Floor/Track vs Hand/Mini Pump
There are so many pumps out there to chose from but the first thing to be aware of is that pumps come in three categories.
- Floor or track pumps are for at home use. These pumps are the most efficient and easiest way of pumping up your tyres because they give you high volumes of air and allow you to use your body weight by pushing and pulling on a T shaped handle. A good floor pump will have a gauge making your tyre pressure more accurate.
- Mini or Hand pumps are all about portability and are a really important part of any bike tool kit that you carry.
- Mini Floor Pumps – these types of pumps are relatively new to the market and are a cross between the two categories above. They are large for a mini pump and will have a T handle that folds out and a foot that flicks down so they can be used like a floor pump yet carried like a mini pump.
Ease of attachment
There are several different ways of joining a pump to a bike tyre…to learn all about this see Bike Tools – Bike Pump which gives a really good explanation of each method. Pumps are constantly being updated by companies and are getting easier to use. We recommend buying a pump with the easiest method which is a brilliant screw on self adapting attachment – compatible with any valve. We also think a flexible hose allows for easier attachment – the longer the better on a floor pump.
Compatibility to valves
Your pump must be compatible with the type of valve you have on your bike. You will have either a Schrader or a Presta valve. These valves are quite different so your pump needs to self adapt or have a mechanism to switch between valves especially if you have a range of bikes in your house which all use differing valves. Read through How to Buy a Bike Tube to find a section on bike valves.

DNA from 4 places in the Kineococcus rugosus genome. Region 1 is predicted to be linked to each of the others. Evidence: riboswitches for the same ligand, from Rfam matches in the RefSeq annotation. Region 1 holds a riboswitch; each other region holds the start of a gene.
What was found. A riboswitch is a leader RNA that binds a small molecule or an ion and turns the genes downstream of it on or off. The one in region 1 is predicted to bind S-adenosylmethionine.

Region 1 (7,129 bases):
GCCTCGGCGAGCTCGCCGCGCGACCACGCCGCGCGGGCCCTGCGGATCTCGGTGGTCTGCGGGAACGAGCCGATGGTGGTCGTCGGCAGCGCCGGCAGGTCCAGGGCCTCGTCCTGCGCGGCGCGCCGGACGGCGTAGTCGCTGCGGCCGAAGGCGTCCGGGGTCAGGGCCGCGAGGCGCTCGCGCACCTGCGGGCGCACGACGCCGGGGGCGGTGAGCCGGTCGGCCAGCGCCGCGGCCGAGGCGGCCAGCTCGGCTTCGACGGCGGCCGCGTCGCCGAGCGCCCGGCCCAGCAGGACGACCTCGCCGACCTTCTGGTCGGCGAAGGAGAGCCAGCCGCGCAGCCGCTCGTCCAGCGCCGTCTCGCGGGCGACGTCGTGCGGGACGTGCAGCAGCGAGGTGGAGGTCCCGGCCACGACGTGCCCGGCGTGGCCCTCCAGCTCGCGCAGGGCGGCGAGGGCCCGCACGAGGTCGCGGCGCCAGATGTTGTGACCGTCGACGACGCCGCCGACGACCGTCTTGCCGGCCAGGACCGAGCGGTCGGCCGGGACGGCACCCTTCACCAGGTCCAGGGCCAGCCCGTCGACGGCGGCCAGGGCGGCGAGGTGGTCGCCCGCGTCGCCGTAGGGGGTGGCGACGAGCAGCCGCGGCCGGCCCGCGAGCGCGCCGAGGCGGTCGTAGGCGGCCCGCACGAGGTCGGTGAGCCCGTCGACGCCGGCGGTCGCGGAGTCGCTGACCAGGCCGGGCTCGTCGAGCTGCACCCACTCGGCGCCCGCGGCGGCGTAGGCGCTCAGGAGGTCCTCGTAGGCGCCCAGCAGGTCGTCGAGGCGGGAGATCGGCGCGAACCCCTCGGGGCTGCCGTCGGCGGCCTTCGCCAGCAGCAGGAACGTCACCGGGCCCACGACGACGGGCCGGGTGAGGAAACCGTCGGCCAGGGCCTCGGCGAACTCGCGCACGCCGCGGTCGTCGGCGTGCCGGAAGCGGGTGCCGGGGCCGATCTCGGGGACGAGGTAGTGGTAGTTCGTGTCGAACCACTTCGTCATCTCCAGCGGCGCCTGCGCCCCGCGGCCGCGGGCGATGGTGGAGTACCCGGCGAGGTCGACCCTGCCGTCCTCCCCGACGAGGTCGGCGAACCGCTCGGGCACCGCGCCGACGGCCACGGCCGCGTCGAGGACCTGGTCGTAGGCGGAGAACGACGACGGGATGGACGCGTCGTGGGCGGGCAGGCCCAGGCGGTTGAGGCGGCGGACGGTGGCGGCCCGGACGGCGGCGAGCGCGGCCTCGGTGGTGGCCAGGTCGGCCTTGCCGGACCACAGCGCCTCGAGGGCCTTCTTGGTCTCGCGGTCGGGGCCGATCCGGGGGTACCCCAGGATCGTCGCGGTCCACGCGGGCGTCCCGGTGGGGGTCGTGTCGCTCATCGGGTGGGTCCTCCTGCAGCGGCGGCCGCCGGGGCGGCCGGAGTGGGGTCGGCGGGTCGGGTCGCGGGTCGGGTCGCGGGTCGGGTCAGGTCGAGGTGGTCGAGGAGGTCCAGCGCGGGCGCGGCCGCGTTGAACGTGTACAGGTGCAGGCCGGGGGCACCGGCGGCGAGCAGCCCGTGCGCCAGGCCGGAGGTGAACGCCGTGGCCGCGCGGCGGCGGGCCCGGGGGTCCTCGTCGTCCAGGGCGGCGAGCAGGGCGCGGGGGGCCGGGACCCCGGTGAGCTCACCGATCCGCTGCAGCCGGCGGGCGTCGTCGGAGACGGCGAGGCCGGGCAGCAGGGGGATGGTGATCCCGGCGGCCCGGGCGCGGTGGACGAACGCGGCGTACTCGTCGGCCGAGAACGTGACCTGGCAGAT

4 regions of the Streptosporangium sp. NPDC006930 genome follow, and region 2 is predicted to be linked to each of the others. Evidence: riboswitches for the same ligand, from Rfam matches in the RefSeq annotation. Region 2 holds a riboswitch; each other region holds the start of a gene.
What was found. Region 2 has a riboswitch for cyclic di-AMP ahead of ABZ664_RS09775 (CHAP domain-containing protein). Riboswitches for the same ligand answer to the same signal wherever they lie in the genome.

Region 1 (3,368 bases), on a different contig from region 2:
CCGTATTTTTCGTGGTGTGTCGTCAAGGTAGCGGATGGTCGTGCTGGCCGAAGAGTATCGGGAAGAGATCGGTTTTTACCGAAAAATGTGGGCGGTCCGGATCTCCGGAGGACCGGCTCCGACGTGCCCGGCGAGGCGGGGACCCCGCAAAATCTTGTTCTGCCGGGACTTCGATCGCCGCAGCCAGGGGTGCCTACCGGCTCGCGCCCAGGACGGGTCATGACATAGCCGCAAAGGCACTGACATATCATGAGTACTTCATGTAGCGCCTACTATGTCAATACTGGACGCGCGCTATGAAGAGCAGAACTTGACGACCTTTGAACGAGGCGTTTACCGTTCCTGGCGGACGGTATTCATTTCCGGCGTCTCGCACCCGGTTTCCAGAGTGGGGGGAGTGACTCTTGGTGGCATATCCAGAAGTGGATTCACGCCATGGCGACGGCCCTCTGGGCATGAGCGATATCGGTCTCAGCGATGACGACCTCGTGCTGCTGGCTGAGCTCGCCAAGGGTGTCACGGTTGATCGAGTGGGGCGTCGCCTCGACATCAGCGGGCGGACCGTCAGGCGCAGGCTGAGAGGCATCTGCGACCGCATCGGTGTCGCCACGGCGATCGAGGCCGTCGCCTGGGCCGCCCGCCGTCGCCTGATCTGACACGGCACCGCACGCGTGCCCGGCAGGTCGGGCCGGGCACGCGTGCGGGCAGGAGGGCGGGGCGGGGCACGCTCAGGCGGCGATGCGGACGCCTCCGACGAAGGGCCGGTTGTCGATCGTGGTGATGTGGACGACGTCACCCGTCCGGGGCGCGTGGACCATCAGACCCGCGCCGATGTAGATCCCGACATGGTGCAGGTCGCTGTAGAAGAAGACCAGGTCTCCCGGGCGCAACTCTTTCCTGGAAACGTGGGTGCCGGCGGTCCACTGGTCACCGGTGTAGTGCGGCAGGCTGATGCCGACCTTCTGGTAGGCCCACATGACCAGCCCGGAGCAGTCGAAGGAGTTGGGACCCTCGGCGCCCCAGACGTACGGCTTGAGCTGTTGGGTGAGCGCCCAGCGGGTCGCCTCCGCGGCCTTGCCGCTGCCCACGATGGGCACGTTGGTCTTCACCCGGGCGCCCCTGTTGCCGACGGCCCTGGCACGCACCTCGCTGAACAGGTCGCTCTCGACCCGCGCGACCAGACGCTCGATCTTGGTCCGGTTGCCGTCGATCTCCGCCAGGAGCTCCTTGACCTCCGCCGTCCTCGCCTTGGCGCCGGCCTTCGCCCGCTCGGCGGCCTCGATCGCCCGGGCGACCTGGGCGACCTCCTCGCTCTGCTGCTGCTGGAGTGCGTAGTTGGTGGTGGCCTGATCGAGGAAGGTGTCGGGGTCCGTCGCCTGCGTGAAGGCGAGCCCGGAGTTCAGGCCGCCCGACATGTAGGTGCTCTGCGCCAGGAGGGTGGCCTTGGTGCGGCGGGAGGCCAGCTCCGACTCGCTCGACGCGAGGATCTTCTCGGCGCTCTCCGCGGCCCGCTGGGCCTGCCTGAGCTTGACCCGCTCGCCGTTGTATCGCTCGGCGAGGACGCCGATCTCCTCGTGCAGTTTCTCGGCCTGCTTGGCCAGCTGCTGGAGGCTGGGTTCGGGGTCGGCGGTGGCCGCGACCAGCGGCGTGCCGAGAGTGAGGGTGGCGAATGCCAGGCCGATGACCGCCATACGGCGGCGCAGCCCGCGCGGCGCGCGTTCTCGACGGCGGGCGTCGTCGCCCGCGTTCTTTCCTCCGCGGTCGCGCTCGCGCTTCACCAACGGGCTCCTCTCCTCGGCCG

The wider the barrel the more air that will flow into your tyre with every pump. As Mini pumps get smaller they get harder to use, so while you gain in portability and lightweight features, you lose in pumping power. This means a lot more pumping action and if it is a cheaper hand pump it will be harder to push closed – this can make pumping up a tyre a physically challenging exercise.
Not all pumps have the ability to pump up high pressure tyres. It is quite common for the PSI (Pounds per Square Inch) rating to be 80-90 on a pump. This is fine for mountain bike riders as the top pressure in most mountain bike tyres is 50-60PSI. If you ride skinner tyres with higher pressure you will need a pump that has a higher PSI rating, look for 120 or above. For help with PSI see our Pumping Up a Bike Tyre video.
What’s it made from?
This is where price comes into play especially for floor pumps. The best quality pumps will be made from alloy, the worst quality, plastic. A floor pump is worth investing in if you use your bike often or have a house full of bikes. If you buy a high quality floor pump it will last a lifetime. Some companies like BlackBurn, have lifetime guarantees on their floor pumps.
How to carry a Hand/Mini Pump
The smallest mini pumps are great for tucking in your riding jersey pocket while slightly larger versions will need a bag or to be attached to your bike. Every carrying method has its advantages & disadvantages it all depends on the type of riding you are doing and how long you are riding for. At goRide we recommend carrying tools on the bike rather than on your body, if possible. For more information on Tool Carrying Options click here.
Make your purchase a success…
Learn how to use your pump
Once you have your bike pump take the time to learn how to use it. A little bit of time invested at this stage will help you when you first go to use it. Know what the features are and the best way to use them.
Keep it safe & clean it
Store your pump in a safe place away from any risk of damage. Your pump has moving parts so to perform at its best you will need to give it a clean then lubricate it.